Sport Writer Owain Pryce recalls the day that a slew of All Black legends ended their careers in style
On 31st October 2015, Twickenham hosted rugby’s greatest event, the Rugby World Cup final. In the climax to the tournament’s eighth instalment, New Zealand became the first side to defend Webb Ellis Cup, defeating trans-Tasman rivals Australia 34-17.
The match provided all the ebb and flow, as well as drama and talent that an event of such calibre deserves. Dan Carter, playing the final match of a stellar All Blacks career, was instrumental in sealing the result with nerveless goal-kicking late in the game.
Considering lockdown for a sports fan has been an overkill of replays, highlights, and nostalgia, I feared re-watching this match would tarnish my fond memories of the occasion. How wrong I was.
The All Blacks exploded from the blocks, with dominant collisions setting the tone for the rest of the game. Controlling territory throughout the opening 40 minutes, New Zealand scored their first try moments before the interval, with slick but simple handling opening space for Nehe Milner-Skudder to score in the corner.
Soon after the break, a trademark offload from replacement Sonny Bill Williams released Ma’a Nonu on a rampaging charge through the middle. Running from nearly the halfway line, the 33-year-old showed impressive pace and footwork to cross for New Zealand’s second try, giving them a 21-3 lead.
However, momentum, so often the most potent force in sport, swung the way of Australia after All Black full back Ben Smith was yellow carded. With their opposition down to 14 men, the Wallabies picked up two tries in 10 minutes through David Pocock and Tevita Kuridrani, cutting the deficit to four with little over 10 minutes to play.
However, the fabulous Carter settled New Zealand nerves, first with an instinctive drop goal, and then with a penalty from just inside the Australia half. This pair of three-pointers effectively secured the cup for the All Blacks and the cake was iced in the final seconds, as replacement Beauden Barrett scored a breakaway try.
Having been scintillating in attack against France in the quarters and gutsy against South Africa in a tight semi-final, New Zealand were forced to combine all elements of their game to prevail against Australia, collecting what at the time was an unprecedented third world cup.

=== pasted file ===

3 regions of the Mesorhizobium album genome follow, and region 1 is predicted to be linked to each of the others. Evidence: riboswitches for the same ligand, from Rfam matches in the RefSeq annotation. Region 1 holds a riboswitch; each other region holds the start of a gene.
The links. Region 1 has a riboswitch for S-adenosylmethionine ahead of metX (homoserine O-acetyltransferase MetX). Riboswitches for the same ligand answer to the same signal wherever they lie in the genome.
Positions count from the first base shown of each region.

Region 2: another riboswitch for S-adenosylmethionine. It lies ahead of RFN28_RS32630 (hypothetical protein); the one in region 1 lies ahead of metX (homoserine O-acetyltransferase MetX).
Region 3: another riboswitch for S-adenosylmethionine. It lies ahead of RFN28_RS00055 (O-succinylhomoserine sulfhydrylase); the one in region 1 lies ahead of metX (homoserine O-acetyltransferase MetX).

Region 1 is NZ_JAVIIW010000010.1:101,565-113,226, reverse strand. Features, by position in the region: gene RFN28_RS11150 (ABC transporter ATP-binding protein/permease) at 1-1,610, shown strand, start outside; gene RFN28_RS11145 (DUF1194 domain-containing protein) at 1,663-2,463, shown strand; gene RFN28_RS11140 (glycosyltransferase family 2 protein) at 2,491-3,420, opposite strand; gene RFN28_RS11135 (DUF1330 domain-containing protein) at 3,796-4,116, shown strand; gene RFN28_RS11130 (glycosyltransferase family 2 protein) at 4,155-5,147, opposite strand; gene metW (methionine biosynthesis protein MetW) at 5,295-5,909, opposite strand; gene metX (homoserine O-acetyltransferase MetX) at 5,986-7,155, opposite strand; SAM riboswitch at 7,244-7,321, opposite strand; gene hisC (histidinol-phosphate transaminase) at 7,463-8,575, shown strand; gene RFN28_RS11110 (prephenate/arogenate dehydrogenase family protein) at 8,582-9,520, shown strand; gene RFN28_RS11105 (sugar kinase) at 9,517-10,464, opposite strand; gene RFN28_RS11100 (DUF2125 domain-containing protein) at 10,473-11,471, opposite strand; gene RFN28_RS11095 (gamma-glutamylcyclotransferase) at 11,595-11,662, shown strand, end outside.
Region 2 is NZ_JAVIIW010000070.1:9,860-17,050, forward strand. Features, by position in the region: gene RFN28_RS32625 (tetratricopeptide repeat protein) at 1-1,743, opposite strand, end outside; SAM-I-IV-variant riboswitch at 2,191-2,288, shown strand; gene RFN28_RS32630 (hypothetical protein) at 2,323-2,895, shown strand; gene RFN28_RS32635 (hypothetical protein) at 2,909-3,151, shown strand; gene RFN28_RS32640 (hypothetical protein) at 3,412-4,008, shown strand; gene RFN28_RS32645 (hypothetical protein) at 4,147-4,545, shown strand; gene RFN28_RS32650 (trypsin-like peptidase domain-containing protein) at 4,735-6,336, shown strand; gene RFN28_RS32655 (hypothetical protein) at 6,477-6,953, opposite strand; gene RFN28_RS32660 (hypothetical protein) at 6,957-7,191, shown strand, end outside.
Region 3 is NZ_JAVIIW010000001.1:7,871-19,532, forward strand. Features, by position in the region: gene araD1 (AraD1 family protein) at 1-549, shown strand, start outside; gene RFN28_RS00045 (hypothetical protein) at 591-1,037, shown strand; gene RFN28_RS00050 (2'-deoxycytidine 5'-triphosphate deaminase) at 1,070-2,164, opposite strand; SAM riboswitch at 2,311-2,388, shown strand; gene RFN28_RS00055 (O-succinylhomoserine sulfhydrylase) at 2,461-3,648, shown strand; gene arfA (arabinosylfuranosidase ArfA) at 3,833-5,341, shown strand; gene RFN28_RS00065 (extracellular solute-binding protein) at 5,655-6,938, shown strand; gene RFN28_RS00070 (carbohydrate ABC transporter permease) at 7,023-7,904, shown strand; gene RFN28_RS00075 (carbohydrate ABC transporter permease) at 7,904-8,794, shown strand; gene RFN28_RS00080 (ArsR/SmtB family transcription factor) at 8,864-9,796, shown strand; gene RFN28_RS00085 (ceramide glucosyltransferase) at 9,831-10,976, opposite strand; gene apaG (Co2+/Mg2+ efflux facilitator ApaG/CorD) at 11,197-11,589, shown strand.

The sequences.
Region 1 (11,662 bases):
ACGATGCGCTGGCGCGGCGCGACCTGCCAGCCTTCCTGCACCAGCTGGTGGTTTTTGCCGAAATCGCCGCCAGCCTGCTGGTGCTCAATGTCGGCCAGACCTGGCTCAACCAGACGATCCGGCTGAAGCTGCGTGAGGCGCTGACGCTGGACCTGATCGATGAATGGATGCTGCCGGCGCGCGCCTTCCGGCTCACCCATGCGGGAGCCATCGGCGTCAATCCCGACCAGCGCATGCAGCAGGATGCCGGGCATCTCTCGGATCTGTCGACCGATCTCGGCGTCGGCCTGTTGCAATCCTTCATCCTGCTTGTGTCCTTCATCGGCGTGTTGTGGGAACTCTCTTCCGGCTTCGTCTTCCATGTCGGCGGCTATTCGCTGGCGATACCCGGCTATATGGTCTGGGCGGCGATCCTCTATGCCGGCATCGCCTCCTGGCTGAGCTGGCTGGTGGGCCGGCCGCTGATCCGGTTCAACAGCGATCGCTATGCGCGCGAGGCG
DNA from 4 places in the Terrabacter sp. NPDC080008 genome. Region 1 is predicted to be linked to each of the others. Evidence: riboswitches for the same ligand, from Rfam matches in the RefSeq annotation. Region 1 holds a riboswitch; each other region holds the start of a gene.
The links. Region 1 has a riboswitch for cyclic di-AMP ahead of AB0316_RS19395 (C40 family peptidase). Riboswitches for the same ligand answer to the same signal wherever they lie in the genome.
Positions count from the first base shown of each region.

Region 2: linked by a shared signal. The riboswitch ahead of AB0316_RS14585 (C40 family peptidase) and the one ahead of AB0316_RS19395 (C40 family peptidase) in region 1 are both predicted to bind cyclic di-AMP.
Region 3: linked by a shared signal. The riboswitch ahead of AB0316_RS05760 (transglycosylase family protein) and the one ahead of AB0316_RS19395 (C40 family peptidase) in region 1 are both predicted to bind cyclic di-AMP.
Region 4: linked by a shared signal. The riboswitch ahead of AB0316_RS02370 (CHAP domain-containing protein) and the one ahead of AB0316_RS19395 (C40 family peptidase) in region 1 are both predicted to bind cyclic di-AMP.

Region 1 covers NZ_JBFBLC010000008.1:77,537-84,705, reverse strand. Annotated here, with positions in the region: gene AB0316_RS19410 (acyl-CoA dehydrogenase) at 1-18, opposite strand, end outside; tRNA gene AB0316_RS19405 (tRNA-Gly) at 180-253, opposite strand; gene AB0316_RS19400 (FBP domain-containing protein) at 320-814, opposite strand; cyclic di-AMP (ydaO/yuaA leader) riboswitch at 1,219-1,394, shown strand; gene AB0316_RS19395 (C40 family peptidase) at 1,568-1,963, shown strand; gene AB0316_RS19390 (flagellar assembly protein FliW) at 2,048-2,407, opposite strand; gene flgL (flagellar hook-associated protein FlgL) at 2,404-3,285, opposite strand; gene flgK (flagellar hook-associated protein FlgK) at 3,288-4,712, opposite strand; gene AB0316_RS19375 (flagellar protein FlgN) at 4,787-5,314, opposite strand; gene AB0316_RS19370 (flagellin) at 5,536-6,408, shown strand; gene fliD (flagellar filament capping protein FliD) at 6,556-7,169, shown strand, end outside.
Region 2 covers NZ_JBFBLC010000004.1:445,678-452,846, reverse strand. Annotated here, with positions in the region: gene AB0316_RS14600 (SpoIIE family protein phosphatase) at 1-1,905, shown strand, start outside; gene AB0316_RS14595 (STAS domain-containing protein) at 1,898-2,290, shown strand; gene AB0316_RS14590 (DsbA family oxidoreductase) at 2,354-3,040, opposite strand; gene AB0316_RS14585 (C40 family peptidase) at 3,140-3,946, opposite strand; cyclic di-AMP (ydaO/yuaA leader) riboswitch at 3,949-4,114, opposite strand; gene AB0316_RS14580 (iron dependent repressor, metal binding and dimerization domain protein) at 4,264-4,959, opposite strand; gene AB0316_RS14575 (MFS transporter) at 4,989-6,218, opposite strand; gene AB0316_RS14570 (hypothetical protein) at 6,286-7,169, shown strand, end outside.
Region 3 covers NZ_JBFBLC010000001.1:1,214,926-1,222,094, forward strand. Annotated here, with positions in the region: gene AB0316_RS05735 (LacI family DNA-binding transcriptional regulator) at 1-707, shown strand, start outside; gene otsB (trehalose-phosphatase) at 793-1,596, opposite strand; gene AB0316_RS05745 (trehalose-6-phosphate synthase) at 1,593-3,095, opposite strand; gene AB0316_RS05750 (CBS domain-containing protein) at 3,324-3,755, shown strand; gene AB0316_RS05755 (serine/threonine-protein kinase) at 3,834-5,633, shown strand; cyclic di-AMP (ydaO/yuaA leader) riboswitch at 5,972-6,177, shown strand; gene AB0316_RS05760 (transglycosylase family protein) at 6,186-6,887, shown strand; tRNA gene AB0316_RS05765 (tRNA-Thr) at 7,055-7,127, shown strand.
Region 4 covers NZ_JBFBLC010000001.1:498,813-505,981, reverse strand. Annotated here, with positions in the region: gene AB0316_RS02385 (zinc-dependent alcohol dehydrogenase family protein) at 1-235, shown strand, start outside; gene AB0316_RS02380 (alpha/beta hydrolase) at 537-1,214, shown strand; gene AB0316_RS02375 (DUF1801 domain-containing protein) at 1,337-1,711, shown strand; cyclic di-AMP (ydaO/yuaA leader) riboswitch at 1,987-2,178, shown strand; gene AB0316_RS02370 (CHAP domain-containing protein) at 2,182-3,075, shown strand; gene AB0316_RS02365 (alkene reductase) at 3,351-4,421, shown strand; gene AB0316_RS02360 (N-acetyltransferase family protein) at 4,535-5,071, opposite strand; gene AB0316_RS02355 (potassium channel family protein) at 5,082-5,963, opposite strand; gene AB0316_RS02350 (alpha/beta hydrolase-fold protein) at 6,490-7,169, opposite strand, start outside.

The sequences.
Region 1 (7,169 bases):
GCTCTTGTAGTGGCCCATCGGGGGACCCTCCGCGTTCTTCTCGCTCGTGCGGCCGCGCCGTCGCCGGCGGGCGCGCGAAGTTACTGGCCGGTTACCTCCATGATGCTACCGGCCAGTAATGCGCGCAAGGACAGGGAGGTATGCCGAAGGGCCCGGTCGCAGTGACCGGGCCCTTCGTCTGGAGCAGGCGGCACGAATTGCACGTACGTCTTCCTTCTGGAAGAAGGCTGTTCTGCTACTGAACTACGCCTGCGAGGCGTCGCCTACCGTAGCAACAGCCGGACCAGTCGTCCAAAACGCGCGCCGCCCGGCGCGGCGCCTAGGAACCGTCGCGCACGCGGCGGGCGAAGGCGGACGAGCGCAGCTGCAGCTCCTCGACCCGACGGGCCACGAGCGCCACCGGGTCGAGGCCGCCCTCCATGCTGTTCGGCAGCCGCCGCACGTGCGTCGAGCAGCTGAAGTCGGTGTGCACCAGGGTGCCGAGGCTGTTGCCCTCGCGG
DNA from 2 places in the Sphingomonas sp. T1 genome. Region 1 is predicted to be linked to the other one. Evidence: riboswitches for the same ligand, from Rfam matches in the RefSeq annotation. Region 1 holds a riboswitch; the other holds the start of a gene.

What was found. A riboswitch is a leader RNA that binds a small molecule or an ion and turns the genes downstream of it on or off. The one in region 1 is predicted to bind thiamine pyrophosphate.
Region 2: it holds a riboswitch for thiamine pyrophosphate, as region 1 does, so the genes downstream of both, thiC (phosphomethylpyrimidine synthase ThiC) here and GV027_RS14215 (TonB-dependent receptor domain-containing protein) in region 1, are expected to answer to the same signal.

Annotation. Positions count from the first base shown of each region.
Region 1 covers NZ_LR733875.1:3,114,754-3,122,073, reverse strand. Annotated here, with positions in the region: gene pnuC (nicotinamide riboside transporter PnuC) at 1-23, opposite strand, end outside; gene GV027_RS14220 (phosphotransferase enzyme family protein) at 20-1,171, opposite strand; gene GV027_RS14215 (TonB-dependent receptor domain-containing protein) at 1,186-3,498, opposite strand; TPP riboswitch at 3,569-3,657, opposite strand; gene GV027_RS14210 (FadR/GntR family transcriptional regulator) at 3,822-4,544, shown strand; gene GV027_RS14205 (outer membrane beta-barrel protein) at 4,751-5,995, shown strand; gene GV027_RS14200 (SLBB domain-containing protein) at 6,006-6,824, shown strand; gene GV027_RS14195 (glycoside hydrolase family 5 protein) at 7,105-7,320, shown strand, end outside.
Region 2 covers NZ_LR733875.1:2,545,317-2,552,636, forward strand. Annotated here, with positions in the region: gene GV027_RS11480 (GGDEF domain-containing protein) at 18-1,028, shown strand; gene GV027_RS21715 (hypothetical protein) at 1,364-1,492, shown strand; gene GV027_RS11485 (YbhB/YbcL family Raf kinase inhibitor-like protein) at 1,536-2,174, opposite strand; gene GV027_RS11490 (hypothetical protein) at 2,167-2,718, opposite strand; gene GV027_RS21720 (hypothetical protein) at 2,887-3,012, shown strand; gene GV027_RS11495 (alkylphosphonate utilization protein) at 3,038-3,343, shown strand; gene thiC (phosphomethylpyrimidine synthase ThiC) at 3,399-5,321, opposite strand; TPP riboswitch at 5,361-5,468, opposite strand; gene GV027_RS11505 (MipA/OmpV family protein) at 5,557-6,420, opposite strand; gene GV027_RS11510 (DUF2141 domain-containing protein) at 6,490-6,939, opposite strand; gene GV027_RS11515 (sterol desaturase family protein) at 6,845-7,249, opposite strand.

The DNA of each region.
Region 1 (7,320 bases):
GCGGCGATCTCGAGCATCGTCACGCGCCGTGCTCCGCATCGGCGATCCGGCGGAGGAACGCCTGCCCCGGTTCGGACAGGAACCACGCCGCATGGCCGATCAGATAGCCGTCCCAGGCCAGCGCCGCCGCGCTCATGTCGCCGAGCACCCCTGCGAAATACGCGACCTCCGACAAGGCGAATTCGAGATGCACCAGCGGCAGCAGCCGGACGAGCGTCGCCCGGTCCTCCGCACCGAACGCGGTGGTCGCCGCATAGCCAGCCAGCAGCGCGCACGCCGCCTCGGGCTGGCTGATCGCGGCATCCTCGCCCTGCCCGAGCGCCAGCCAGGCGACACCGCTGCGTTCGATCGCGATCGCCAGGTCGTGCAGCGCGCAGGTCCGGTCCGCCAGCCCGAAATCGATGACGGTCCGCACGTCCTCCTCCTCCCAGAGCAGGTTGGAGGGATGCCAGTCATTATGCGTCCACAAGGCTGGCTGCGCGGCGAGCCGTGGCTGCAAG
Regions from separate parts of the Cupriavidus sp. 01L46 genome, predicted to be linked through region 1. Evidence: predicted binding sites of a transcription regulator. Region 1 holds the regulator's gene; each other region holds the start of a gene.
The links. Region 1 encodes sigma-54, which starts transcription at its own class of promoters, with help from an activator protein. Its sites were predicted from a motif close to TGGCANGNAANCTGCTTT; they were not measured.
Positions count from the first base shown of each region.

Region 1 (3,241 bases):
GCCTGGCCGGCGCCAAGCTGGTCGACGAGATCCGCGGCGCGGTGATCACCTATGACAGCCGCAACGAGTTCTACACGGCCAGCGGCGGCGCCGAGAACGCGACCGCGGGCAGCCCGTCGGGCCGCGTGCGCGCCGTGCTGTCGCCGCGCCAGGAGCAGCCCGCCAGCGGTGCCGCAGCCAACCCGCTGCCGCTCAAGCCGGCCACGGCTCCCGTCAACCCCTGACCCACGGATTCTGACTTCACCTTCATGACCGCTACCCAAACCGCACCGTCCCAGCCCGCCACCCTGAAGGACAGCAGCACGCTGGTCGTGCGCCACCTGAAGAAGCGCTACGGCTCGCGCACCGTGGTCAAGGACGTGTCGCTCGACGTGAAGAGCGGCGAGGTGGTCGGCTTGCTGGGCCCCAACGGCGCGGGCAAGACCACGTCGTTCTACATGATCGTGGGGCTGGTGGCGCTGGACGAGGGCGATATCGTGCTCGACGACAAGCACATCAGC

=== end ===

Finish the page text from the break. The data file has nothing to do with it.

This match resonates significantly with me, since it was the last time we were privileged to watch this New Zealand side, one of the greatest of the professional era. It was also the match in which a number of great All Blacks retired from the international game, exiting in the perfect fashion.
Captain Richie McCaw produced an epic performance against an Australian back row in red-hot form, becoming the first man to lift the world cup on multiple occasions in the process.
Man of the match Carter’s sublime all-round game during the both the final and the whole tournament sealed his third World Player of the Year award and helped expunge the disappointment of missing the knockout stages of his country’s successful campaign in 2011. McCaw and Carter sit comfortably amongst rugby’s greats and bowed out having dined one last time at rugby’s top table.
Nonu scored the standout try in the final, and his centre partner Conrad Smith helped set up New Zealand’s first try. Keven Mealamu, the most capped hooker of all-time, came off the bench, and pounced on the loose ball from which Carter manufactured his drop goal.
The most impressive thing this highlights is that all of these players, when donning the iconic black jersey for the final time, made telling contributions to close out their glittering careers. This was a fitting end for the individuals who had dominated world rugby throughout my early years watching the sport, and why this match is one that I will always remember fondly.
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